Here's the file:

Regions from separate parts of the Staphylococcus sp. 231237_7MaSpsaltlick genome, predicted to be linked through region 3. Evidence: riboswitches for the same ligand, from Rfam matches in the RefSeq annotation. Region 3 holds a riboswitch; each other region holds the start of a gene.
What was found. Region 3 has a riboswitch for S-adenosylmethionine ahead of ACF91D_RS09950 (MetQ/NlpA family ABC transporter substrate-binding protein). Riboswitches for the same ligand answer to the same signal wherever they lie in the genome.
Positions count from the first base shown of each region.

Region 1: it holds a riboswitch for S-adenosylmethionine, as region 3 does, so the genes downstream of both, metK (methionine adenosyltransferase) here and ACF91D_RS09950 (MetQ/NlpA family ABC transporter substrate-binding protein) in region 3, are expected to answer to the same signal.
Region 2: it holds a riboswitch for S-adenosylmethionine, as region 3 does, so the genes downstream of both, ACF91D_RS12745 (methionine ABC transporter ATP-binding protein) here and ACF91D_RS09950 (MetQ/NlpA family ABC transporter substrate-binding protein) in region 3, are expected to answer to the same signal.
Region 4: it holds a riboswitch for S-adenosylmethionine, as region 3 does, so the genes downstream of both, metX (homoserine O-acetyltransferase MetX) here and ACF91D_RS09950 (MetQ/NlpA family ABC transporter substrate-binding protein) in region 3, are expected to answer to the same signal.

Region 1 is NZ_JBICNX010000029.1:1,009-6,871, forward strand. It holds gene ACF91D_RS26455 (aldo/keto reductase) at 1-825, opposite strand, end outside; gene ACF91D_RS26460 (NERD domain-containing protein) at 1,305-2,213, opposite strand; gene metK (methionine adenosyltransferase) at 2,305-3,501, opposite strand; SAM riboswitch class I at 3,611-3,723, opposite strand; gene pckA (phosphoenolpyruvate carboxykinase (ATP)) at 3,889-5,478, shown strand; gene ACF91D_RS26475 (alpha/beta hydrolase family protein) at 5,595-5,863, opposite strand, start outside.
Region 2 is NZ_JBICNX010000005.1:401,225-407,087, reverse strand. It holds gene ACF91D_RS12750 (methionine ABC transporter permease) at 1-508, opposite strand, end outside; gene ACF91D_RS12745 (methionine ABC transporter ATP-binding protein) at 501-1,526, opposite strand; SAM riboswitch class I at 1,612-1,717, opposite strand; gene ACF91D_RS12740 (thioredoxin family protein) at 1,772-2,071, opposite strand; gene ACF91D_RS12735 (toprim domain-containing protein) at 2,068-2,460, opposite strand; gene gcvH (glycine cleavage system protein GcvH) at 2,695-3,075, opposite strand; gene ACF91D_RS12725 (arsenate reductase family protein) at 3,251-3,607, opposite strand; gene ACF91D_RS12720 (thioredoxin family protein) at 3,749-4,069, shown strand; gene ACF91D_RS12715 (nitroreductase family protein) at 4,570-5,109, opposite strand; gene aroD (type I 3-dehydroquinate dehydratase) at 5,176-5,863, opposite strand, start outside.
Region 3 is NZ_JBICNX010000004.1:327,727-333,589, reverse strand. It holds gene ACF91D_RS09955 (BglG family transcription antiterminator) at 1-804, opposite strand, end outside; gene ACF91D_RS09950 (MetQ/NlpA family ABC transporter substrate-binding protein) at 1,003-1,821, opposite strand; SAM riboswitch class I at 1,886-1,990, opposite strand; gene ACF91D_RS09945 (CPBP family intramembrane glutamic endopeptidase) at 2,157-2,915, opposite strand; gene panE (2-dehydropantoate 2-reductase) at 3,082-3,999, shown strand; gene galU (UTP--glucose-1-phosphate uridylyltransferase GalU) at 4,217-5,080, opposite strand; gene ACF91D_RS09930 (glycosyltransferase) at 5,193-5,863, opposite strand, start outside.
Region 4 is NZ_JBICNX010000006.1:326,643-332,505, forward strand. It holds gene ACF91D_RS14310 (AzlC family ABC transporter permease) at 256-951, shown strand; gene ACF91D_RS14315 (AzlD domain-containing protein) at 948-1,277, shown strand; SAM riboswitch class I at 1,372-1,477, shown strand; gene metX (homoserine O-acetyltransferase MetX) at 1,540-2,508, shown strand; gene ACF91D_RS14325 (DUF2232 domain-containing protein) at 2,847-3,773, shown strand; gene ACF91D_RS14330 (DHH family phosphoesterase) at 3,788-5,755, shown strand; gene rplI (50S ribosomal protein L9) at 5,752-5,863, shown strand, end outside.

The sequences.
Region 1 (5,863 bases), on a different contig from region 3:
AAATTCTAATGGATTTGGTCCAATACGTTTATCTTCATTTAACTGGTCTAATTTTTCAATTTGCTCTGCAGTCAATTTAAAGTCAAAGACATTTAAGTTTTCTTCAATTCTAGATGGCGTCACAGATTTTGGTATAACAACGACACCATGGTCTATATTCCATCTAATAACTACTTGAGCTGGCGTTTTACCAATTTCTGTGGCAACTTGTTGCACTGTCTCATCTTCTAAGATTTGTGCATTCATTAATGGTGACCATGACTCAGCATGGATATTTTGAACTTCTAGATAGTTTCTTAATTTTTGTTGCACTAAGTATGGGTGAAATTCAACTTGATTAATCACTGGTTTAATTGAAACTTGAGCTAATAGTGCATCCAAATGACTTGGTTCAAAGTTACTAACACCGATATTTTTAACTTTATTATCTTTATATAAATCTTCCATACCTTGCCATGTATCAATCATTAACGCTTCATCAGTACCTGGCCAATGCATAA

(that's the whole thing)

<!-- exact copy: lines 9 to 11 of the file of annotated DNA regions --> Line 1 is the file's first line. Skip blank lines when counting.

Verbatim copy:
Region 3 is NZ_JBICNX010000004.1:327,727-333,589, reverse strand. It holds gene ACF91D_RS09955 (BglG family transcription antiterminator) at 1-804, opposite strand, end outside; gene ACF91D_RS09950 (MetQ/NlpA family ABC transporter substrate-binding protein) at 1,003-1,821, opposite strand; SAM riboswitch class I at 1,886-1,990, opposite strand; gene ACF91D_RS09945 (CPBP family intramembrane glutamic endopeptidase) at 2,157-2,915, opposite strand; gene panE (2-dehydropantoate 2-reductase) at 3,082-3,999, shown strand; gene galU (UTP--glucose-1-phosphate uridylyltransferase GalU) at 4,217-5,080, opposite strand; gene ACF91D_RS09930 (glycosyltransferase) at 5,193-5,863, opposite strand, start outside.
Region 4 is NZ_JBICNX010000006.1:326,643-332,505, forward strand. It holds gene ACF91D_RS14310 (AzlC family ABC transporter permease) at 256-951, shown strand; gene ACF91D_RS14315 (AzlD domain-containing protein) at 948-1,277, shown strand; SAM riboswitch class I at 1,372-1,477, shown strand; gene metX (homoserine O-acetyltransferase MetX) at 1,540-2,508, shown strand; gene ACF91D_RS14325 (DUF2232 domain-containing protein) at 2,847-3,773, shown strand; gene ACF91D_RS14330 (DHH family phosphoesterase) at 3,788-5,755, shown strand; gene rplI (50S ribosomal protein L9) at 5,752-5,863, shown strand, end outside.

The sequences.